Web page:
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University of Sydney OT Students Stepping in to Support Communities

Although COVID-19 created numerous challenges for students—especially limited opportunities to complete placements—it also created new avenues to promote occupational therapy services. An ongoing partnership between the University of Sydney School of Health Sciences and the Red Cross resulted in a role-emerging placement focused on community dwelling and residential-based older adults, and how to promote collective, meaningful engagement for these clients1. Between 17 August 2020 and 11 December 2020, eight in-country and four offshore occupational therapy students engaged in 13 placement opportunities to introduce occupational therapy input to Telecross and the Community Visitors Scheme (CVS) programs.

Sanetta du Toit, Senior Lecturer, University of Sydney

Creating Community Connections

Many older people living in the community are lonely, and reach out to service providers like Red Cross helplines. This intensified during the COVID-19 pandemic, with a lack of social and community support increasing risks of social isolation, boredom, and physical deterioration in older adults. Occupational therapy students followed up clients referred from the Telecross program, and used an on-line application, GENIE2,3,4 (Generating Engagement in Networks Involvement), to re-establish and expand networks for older, lonely, and isolated adults in the community.

For one inner city client, 87, who had been social all his life, contact with the occupational therapy students made him realise how much he had become isolated. He had no family, had outlived most of his social group, and had mobility issues. The client told Red Cross community project officer Helen Barns that having visitors “brought out the person I used to be. I used to love socialising, but because I can’t really leave my flat, I don’t get out. Having the students come around has made a big difference. I look forward to seeing them each week and will miss them very much”. He is now having regular weekly visits from a volunteer, and with the encouragement of the students has gone to several meetings at Counterpoint, an outreach centre close to home. Besides building client networks, students also ensured that clients who needed extra services were referred on. Another inner city client, 80, also reported to Helen how much he appreciated the occupational therapy input. “They made a real difference to my life. Just by raising the toilet seat two inches it has made it easier for me to use the bathroom. It’s amazing how much it has changed my life. It’s amazing that they were able to see little things that I didn’t think about. I am getting a new bed as well, which will make a difference to me. I will be able to get in and out of bed without problems, and I will have a proper mattress. I’m having surgery soon and it will make a big difference. I can’t tell you how much they have changed my life,” he said.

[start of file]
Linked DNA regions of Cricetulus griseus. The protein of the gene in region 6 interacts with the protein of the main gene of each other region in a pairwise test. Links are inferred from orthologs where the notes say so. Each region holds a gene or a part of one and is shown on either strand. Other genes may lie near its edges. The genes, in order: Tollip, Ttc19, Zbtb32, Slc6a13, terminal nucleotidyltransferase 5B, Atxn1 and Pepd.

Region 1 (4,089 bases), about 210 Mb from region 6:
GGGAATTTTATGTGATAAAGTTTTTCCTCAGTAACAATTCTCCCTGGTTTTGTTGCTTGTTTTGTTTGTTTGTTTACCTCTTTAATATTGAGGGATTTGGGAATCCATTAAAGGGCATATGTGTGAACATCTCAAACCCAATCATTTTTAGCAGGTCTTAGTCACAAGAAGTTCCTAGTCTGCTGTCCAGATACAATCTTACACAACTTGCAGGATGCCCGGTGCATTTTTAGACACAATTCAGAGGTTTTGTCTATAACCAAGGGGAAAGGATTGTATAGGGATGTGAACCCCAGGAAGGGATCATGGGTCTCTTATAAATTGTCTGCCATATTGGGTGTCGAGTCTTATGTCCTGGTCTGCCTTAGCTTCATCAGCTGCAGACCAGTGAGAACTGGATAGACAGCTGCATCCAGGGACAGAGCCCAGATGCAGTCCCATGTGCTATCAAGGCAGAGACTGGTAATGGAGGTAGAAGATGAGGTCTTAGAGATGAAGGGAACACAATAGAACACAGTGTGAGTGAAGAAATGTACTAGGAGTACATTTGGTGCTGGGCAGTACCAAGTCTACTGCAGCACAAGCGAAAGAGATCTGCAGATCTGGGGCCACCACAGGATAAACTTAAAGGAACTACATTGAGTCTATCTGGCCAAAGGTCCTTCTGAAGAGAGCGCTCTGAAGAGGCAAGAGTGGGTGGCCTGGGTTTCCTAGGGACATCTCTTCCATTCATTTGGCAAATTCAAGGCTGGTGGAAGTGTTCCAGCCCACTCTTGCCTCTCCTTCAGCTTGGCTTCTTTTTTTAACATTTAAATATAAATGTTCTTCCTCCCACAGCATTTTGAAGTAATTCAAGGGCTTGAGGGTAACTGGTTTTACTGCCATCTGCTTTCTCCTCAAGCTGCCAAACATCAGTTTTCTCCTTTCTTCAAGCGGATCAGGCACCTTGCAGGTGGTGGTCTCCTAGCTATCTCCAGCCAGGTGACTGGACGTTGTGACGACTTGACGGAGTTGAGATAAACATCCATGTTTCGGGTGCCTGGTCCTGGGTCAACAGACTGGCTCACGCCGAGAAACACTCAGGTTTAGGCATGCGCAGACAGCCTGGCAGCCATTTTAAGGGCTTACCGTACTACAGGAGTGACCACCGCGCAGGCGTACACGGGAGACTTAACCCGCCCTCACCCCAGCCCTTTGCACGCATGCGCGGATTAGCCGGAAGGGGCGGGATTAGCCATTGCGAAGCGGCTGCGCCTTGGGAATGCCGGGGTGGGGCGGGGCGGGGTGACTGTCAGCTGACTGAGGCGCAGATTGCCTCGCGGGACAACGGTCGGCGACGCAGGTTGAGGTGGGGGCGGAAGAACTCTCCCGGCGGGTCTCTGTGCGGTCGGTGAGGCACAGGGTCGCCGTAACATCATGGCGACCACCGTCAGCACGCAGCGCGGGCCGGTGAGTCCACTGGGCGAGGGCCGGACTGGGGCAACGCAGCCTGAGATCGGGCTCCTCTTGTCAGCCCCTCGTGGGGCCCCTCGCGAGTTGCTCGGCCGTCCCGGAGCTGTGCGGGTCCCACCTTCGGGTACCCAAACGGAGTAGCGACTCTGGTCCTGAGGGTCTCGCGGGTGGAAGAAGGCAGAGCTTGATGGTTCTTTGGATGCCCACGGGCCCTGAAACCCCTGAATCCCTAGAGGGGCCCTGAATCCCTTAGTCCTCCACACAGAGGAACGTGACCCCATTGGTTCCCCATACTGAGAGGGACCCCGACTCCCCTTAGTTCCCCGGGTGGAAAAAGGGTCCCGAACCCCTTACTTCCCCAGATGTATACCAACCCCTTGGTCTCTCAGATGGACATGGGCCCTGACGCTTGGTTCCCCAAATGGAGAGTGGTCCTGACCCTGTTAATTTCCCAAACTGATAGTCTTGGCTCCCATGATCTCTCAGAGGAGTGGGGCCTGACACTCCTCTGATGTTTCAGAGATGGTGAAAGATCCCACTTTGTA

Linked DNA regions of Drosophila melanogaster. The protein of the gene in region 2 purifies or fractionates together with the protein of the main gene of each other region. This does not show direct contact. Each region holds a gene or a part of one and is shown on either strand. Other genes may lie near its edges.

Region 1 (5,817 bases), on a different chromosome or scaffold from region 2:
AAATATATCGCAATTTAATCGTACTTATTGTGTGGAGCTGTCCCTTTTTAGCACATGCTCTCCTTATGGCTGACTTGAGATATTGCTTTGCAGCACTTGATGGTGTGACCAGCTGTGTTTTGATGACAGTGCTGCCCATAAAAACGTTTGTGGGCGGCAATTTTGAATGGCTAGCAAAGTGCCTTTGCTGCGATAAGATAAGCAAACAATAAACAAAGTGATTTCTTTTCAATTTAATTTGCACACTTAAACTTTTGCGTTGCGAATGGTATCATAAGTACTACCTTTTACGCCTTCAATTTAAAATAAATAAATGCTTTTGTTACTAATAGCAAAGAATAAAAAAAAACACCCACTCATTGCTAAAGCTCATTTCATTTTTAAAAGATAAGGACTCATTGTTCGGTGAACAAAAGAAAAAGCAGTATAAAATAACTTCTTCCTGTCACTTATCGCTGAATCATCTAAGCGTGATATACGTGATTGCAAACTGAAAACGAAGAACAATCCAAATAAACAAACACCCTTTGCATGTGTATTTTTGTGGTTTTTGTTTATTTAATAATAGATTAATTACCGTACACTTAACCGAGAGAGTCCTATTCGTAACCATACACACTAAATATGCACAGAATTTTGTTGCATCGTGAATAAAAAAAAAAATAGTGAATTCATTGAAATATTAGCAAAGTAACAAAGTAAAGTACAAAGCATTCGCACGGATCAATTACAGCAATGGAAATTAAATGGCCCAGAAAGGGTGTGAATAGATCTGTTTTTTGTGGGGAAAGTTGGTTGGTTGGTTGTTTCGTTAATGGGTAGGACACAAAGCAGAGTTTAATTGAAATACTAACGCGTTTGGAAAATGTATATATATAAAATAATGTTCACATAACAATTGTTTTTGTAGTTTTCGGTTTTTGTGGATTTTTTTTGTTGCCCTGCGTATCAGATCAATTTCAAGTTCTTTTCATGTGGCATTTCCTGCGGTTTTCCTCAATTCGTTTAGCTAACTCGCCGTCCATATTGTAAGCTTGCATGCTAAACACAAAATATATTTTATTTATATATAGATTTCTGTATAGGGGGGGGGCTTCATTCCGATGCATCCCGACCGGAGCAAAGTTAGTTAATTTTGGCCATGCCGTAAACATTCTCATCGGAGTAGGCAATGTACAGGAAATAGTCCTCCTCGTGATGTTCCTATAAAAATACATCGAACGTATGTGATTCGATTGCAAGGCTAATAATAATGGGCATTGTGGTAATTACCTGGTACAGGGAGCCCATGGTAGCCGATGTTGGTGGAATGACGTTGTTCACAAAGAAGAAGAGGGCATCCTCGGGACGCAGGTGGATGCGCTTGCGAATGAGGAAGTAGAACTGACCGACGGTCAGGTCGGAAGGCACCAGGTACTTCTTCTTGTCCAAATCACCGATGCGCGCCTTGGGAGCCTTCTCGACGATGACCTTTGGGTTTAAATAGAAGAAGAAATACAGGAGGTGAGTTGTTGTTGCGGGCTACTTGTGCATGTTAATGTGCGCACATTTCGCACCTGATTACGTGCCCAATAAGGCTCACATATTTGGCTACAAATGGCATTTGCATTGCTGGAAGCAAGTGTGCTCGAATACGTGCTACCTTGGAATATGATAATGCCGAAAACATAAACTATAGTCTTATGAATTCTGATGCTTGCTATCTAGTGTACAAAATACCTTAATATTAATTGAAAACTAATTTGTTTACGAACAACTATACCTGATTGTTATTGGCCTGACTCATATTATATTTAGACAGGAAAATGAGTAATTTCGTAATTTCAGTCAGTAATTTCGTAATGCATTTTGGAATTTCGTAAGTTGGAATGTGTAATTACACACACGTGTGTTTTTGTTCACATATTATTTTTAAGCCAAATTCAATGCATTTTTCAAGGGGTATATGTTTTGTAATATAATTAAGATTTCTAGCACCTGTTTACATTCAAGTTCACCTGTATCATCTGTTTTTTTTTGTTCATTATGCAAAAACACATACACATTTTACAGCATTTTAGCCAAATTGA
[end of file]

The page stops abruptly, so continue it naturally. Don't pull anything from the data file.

For older adults living in the Shoalhaven area, receiving telecare input from a health professional—in this case, based in Canada!—had a positive impact. Another Red Cross Staff member reported at a joint services meeting that, “I spoke with a client today to organise follow-ups. The client wanted to pass on how thankful

Induction day at Cumberland Sydney School of Health Sciences Campus on 17 August 2020 Jordan Goldberg in front of her computer working on a GENIE map

she is for Blessing’s education, assistance, and help with her diabetes. She has changed a lot since her interaction with Blessing and cannot thank her enough.”

Student Investment

Four students were offshore in Canada and Singapore and honoured AEDT working hours. The Canadian students specifically implemented various strategies to manage academic and professional expectations, while restructuring personal routines to cope with the time change. Their work week began on Sunday and ended on Thursday, with placement hours between 5pm and 2am.

Jordi, who completed two placements within this period, implemented various adjustments: “I activated world clocks and calendars on my scheduling systems to ensure that appointments and meetings would be transferred from Sydney time to Toronto time accurately. I set up a home office with appropriate lighting, privacy, and general environment for therapeutic service provision. I took courses and seminars on how to enhance therapeutic experiences while using telehealth services.”

Outcomes for Students

Some of the predominant advantages of role-emerging placements are the impact on student understanding of the uniqueness of our profession, and developing their professional identity through their own efforts5 .